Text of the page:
In Praise of Silliness

I’m not going to lie –I’ve needed some silliness this week. I mean, I always need some silliness, but this has been a particularly rough week. Thankfully, my need for some serious therapeutic intervention coincided with the broadcast of the new limited-run series Galavant. The antics of a washed-up narcissistic knight seeking to rescue his lost love (who has no interest in being “rescued”) from the bumbling King Richard, complete with snarky musical interludes has possibly saved my sanity. I may or may not be writing this blog post while listening to the soundtrack.

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Amanda gets silliness. It’s serious business.

There are a handful of TV shows which make me feel as though the creators reached into my brain and produced something perfectly crafted to my sensibilities. Seriously, don’t mention Pushing Daisies or Farscape around me unless you have an hour or so for me to sing their praises. I think I might have to add Galavant to the list: medieval comedy musical? Yes, please! What do these three series have in common (beyond their ability to be almost saccharinely sweet and cynical at the same time)? A total embrace of silliness.

Now, admittedly I have come across some Galavant nay-sayers online–why would anyone want to waste their time on such ridiculous drivel? In this glorious golden age of scripted television, we should all be watching series of substance–like the upcoming season of House of Cards. (For the record, I have not, nor will I ever watch House of Cards, or Breaking Bad, or anything else so nihilistic about the human condition). Is there any worth to seemingly frivolous entertainment, aside from offering a temporary relief during otherwise emotionally draining moments in life? I think there is. And I think its something that has been sadly lacking in popular culture for far too long.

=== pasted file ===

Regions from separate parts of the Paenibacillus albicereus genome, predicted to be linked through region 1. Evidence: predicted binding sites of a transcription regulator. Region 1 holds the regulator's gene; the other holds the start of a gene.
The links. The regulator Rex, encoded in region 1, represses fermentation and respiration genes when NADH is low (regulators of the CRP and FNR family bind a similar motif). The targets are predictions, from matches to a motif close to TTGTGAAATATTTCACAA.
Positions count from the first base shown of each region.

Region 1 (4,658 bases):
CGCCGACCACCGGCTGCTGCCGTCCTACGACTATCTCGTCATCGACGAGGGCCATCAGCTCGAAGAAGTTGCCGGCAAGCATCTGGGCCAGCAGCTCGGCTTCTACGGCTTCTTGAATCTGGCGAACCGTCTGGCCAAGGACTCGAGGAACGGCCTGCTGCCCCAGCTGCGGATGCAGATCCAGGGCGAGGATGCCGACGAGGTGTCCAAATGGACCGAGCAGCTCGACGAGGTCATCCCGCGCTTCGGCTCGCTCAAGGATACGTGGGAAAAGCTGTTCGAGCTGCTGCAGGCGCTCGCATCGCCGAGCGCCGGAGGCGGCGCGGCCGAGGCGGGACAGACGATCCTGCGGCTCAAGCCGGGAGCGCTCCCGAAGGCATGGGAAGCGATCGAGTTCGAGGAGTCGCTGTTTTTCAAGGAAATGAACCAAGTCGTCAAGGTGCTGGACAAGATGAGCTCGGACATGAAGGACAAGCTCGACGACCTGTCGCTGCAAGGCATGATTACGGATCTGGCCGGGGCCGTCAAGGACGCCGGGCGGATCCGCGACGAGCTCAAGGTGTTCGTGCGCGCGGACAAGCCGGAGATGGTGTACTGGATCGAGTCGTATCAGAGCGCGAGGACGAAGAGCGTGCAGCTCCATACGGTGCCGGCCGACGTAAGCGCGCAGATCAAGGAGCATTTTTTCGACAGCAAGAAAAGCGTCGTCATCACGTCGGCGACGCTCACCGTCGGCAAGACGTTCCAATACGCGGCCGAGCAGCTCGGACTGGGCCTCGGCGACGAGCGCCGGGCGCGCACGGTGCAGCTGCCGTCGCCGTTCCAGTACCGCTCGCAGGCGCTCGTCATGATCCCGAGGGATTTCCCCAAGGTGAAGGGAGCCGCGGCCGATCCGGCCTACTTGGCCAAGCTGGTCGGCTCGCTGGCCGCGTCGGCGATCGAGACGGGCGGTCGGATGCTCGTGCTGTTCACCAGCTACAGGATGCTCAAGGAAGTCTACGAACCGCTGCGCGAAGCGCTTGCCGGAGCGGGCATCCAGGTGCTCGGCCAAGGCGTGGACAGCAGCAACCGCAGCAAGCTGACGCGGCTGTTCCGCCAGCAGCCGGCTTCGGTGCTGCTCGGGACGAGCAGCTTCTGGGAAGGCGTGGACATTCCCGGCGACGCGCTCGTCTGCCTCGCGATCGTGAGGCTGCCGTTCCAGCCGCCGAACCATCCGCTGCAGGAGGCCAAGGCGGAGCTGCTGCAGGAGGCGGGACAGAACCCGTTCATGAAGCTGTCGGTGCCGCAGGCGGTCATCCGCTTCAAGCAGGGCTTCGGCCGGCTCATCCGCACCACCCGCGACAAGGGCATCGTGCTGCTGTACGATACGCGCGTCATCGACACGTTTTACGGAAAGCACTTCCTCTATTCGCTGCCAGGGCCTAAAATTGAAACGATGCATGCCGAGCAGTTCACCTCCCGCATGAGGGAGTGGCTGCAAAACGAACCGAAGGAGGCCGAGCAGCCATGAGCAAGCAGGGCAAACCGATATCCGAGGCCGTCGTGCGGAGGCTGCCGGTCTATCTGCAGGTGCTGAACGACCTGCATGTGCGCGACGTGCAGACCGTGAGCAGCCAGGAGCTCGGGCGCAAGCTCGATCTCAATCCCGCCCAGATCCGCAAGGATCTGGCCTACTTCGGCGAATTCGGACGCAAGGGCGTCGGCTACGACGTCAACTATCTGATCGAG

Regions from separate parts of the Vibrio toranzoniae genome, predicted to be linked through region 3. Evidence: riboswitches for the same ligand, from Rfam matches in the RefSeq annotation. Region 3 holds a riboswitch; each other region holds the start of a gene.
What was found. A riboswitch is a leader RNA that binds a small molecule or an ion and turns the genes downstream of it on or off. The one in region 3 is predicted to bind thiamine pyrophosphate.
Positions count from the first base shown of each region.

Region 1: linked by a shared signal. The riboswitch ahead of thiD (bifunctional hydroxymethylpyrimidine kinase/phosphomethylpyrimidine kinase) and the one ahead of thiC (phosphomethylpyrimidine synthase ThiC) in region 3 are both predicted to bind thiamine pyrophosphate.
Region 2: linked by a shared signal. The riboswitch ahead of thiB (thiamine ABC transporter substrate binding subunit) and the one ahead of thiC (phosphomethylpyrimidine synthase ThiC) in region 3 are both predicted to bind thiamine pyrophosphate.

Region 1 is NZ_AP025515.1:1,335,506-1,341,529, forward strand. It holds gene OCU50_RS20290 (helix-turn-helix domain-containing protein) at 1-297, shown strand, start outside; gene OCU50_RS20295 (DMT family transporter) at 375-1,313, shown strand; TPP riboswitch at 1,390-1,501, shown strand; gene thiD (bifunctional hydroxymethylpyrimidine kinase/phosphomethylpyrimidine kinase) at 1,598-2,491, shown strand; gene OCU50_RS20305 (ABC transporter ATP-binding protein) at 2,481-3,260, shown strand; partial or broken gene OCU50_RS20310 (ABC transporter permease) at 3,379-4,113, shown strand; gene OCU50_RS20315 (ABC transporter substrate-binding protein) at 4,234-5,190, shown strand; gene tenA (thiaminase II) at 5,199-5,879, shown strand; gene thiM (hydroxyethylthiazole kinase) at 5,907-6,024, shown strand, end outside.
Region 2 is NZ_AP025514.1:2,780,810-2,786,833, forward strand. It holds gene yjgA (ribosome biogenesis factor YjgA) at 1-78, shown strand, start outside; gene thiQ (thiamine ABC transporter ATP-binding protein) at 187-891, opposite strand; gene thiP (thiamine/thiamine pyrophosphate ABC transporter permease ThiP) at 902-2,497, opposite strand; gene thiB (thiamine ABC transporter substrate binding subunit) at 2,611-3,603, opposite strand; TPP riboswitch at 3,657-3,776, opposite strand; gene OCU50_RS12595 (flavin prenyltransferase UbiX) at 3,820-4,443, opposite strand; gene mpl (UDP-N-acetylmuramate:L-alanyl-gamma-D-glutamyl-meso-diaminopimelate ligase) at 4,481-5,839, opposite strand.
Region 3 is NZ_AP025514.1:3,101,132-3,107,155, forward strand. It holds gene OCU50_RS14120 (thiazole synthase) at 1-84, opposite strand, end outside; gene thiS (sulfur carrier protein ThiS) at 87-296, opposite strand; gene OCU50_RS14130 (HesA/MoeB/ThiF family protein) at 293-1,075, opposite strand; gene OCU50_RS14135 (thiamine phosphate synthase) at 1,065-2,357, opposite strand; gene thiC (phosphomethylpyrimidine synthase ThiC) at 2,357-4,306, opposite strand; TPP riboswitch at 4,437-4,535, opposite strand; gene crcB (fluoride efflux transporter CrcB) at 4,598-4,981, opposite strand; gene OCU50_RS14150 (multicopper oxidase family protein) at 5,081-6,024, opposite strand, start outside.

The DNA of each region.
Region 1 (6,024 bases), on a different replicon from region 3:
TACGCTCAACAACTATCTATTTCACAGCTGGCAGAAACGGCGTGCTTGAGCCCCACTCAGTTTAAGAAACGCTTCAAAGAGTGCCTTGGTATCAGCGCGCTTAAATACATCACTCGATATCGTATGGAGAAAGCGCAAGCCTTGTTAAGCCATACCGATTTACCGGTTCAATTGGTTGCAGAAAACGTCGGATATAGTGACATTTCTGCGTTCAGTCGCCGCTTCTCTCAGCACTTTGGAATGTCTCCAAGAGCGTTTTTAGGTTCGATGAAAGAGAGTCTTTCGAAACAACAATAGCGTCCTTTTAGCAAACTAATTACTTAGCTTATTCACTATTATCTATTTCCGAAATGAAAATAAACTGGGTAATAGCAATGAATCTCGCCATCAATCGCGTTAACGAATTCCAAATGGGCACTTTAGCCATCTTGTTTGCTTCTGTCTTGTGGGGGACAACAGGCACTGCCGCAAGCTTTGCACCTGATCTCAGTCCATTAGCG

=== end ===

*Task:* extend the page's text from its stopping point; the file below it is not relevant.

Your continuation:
It seems that some point during the early 2000s, we as a society fell in love with anti-heroes and ironic detachment.  We became obsessed with Walter Whites and Tony Sopranos. In comedies, we laughed at the antics of the Bluth family in Arrested Development and Ricky Gervais’s David Brent (later Steve Carrell’s Michael Scott) in The Office. Even in superheroes, we embraced the gritty ambiguity of Christian Bale’s Batman. Everything was … very cynical and dark. And we collectively lapped it up. Now as objectively good as each of these pop culture specimens might be (although I stand by my refusal to jump on the Walter White bandwagon), there’s something that doesn’t quite sit right with me when everything we consume and the media produced is always aimed at deconstructing tropes and highlighting what is worst about people. It rips down, but it never builds up.

This is why I love Galavant, and why it gives me hope that we might be moving out of the decade of ironic detachment. Certainly, Galavant is itself a send-up of everything from hero stories, to fairy tales, to musical conventions. Through its six episodes that have so far aired, it continually rolls its eyes at its own genre. While at the same time, totally embracing the conventions that it mocks. Early in the series, Galavant encourages his squire, Syd, to be himself, collect his dolls (“Figurines”, as Syd insists) … that is what Galavant loves most about him. We shouldn’t be afraid to be silly — that is what real “authenticity” is, after all. And isn’t “authenticity” the vague idea that hipsters with their ironic detachment are ultimately trying to achieve.

Yes, Galavant winks at the audience, but it is a self-deprecating sensibility that says “we know this is ridiculous, and we are going for it anyway.” It is hard not to get caught up in the fun, and it is delightfully refreshing.  It’s hard to beat the two leads finally confessing their love for one another in a triumphant ballad that itemizes all the characteristics they find most infuriating in one another.

I guess the point I am trying to make is that there is an inescapable honesty and openness to silliness. Silliness doesn’t try to be “cool.” It doesn’t try to hide behind a veneer or respectability. It is itself. And maybe musicals are the silliest of genres because expressing emotion is song is the most open, honest, and genuine thing anyone can do. And shouldn’t we all be striving for that?

(PS: For all the ABC executives who are most certainly reading this — Please don’t cancel this show. I need it.)

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